THI30.380.440.430.460.440.430.410.430.360.26
      THI40.350.410.430.410.440.420.420.400.340.33
      THI50.350.400.440.410.440.440.410.430.370.30
      THI60.340.390.420.420.420.440.440.420.430.35
      THI70.320.370.410.410.430.400.430.450.430.34
      THI80.280.350.380.400.370.410.390.420.410.43
      THI90.270.300.350.360.390.390.440.420.450.37
      THI100.230.260.330.270.310.370.430.420.470.41
      THI110.180.220.220.260.260.340.340.410.410.43
      1 THI = temperature-humidity index.
      Table 8Eigenvectors and eigenvalues of the first 2 principal components (PC) extracted from the correlation matrix estimated by fitting a random regression model to daughter trait deviations for milk yield (DTD_MY)
      Temperature humidity index intervalPC1PC2
      50–520.26−0.40
      53–550.30−0.36
      56–580.31−0.27
      59–610.31−0.21
      62–640.31−0.18
      65–670.32−0.03
      68–700.320.07
      71–730.310.19
      74–760.310.30
      77–790.290.42
      >790.270.51
      Eigenvalue4.661.15
      Eigenvalue %4210
      Previous studies on the genetic basis of tolerance to heat stress indicated that this trait has a moderate genetic variability and that it could be split into an intercept and a slope component that are genetically related. The PC-based measure of heat tolerance proposed in the present work does show genetic variability. In particular, the pseudo-heritability of the slope component is similar to heritability values reported in other studies for the slope parameter of the reaction norm model. Thus, the 2 PC extracted from DTD of 4 milk traits could be considered as possible breeding criteria when selecting for improved heat tolerance in cattle. However, compared with previous measurements of tolerance to heat stress based on milk production data, a distinguishing feature of the PC is their phenotypic and genetic orthogonality. The absence of any genetic relationship between level and slope (Table 2) suggests that an independent selection of the 2 main aspects of DTD patterns (i.e., level of production and heat tolerance) should be feasible. A simultaneous selection for improving both heat tolerance and dairy traits could be achieved also by implementing a selection index in which suitable economic weight have to be determined (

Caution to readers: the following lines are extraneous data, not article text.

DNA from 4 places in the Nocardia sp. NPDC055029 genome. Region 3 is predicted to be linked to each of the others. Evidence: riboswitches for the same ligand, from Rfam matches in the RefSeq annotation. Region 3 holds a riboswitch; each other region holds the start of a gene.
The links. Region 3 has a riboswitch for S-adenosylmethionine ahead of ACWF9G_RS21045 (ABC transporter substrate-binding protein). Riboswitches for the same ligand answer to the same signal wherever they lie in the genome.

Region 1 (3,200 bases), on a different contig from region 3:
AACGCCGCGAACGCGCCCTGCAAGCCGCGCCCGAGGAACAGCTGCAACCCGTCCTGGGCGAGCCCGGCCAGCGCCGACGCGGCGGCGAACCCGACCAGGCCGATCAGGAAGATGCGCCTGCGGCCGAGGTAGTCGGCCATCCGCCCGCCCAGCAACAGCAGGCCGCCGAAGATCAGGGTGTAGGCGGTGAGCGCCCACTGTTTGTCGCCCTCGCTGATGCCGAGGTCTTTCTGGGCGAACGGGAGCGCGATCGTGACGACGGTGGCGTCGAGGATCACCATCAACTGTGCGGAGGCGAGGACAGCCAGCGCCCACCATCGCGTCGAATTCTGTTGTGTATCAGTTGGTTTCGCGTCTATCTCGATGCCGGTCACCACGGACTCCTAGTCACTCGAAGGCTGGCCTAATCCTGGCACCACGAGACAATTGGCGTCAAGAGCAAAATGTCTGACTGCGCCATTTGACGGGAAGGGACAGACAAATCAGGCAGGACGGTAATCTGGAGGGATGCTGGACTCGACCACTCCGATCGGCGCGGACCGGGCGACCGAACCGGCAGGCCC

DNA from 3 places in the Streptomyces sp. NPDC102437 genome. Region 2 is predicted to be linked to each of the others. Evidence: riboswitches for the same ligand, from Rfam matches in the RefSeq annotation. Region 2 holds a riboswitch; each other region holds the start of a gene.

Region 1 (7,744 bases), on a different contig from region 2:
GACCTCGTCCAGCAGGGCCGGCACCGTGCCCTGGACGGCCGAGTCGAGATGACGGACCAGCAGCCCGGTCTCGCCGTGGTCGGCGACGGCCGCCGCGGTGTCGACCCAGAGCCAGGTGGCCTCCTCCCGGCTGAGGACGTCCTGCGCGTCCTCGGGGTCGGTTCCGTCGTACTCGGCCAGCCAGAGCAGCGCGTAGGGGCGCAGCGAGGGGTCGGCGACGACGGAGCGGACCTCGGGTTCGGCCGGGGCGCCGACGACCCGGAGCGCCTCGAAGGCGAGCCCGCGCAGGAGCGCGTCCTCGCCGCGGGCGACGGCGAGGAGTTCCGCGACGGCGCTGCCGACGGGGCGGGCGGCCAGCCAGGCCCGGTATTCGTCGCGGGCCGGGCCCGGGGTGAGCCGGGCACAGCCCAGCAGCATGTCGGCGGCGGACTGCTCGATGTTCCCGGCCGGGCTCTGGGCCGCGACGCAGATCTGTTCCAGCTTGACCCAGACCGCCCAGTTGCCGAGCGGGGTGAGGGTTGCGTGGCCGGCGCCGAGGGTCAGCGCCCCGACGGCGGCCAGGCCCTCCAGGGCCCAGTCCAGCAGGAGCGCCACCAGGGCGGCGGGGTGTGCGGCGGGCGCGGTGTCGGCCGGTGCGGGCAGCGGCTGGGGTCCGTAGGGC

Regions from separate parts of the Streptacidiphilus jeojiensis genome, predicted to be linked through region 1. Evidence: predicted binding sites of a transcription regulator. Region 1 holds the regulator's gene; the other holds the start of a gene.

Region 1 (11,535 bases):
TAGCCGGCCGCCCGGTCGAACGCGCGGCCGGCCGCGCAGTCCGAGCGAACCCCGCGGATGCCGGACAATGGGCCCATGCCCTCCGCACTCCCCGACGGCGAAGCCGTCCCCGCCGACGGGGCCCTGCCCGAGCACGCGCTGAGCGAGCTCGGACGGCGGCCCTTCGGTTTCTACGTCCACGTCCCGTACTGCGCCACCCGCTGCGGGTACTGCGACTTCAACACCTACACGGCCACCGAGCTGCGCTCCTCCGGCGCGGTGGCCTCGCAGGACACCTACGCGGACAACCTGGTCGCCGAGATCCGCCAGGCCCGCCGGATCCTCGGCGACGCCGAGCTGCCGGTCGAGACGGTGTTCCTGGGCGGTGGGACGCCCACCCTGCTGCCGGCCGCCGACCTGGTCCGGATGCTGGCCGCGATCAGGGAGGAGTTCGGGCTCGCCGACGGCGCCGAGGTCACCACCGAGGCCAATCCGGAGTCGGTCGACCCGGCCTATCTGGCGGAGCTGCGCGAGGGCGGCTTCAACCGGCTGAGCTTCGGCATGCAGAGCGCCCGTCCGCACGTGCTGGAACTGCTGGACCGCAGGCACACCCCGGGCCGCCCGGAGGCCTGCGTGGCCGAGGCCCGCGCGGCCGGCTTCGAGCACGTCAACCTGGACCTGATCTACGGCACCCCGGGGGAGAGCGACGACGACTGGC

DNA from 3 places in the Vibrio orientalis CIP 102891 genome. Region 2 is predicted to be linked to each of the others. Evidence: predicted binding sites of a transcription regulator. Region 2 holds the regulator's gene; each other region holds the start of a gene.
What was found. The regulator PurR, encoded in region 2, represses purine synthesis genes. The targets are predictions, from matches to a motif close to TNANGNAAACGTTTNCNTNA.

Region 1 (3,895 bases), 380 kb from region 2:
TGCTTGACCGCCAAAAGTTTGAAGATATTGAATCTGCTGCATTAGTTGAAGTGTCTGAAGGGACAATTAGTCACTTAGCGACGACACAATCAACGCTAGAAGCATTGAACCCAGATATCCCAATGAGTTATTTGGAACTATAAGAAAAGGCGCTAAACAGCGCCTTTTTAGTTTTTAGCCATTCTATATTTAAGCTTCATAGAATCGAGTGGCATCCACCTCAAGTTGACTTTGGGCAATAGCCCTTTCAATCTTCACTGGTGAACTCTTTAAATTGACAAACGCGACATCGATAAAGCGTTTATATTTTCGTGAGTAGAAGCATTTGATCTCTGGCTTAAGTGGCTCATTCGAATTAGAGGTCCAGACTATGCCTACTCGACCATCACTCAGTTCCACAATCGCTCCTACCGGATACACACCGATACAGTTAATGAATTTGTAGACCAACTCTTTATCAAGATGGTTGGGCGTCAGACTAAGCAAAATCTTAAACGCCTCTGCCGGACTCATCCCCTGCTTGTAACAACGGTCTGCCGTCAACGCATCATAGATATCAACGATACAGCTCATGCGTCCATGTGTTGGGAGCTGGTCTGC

• Nguyen T.T.T.
      • Bowman P.J.
      • Haile-Mariam M.
      • Pryce J.E.
      • Hayes B.J.
      Genomic selection for tolerance to heat stress in Australian dairy cattle.
      ). However, provided the unfavorable genetic correlation between heat tolerance and production, a smaller selection response is expected for each single trait in comparison with the use of the 2 uncorrelated level and slope components.
      The amount of variance accounted for by the slope parameter in reaction norm models is used as an indicator of the genotype × environment interaction (
      • Kolmodin R.
      • Bijma P.
      Response to mass selection when the genotype by environment interaction is modeled as a linear reaction norm.
      ;
      • Shariati M.M.
      • Su G.
      • Madsen P.
      • Sorensen D.
      Analysis of milk production traits in early lactation using a reaction norm model with unknown covariates.
      ). In the present study, slope and level additive variance ratios were 0.10 for MY, 0.05 for FP, 0.06 for PP, and 0.13 for SCS. These values confirm results of
      • Santana M.L.
      • Bignardi A.B.
      • Pereira R.J.
      • Stefani G.
      • El Faro L.
      Genetics of heat tolerance for milk yield and quality in Holsteins.
      , who concluded that a genotype × environment interaction due to heat stress is more relevant for milk yield and SCS than for fat and protein percentage.
      Association analysis highlighted a limited number of significant markers. This was not an unexpected outcome due to the severe correction needed to account for multiple testing when high-throughput platforms are used, to the complex biology underlying the physiological response to heat stress, and to the limited size of the sample of animals genotyped.
      Half of the significant SNP were associated with the level variable for FP and located on BTA14. This result is quite common in genomic studies on Holstein cattle, mainly due to the genetic architecture of the trait, which is largely influenced by a single segregating gene, DGAT1 (
      • Grisart B.
      • Coppieters W.
      • Farnir F.
      • Karim L.
      • Ford C.
      • Berzi P.
      • Cambisano N.
      • Mni M.
      • Reid S.
      • Simon P.
      • Spelman R.
      • Georges M.
      • Snell R.
      Positional candidate cloning of a QTL in dairy cattle: Identification of a missense mutation in the bovine DGAT1 gene with major effect on milk yield and composition.
      ). The relevant influence of this gene on FP was previously observed in the Italian Holstein population (
      • Fontanesi L.
      • Calò D.G.
      • Galimberti G.
      • Negrini R.
      • Marino R.
      • Nardone A.
      • Ajmone-Marsan P.
      • Russo V.
      A candidate gene association study for nine production traits in Italian Holstein sires.
      ).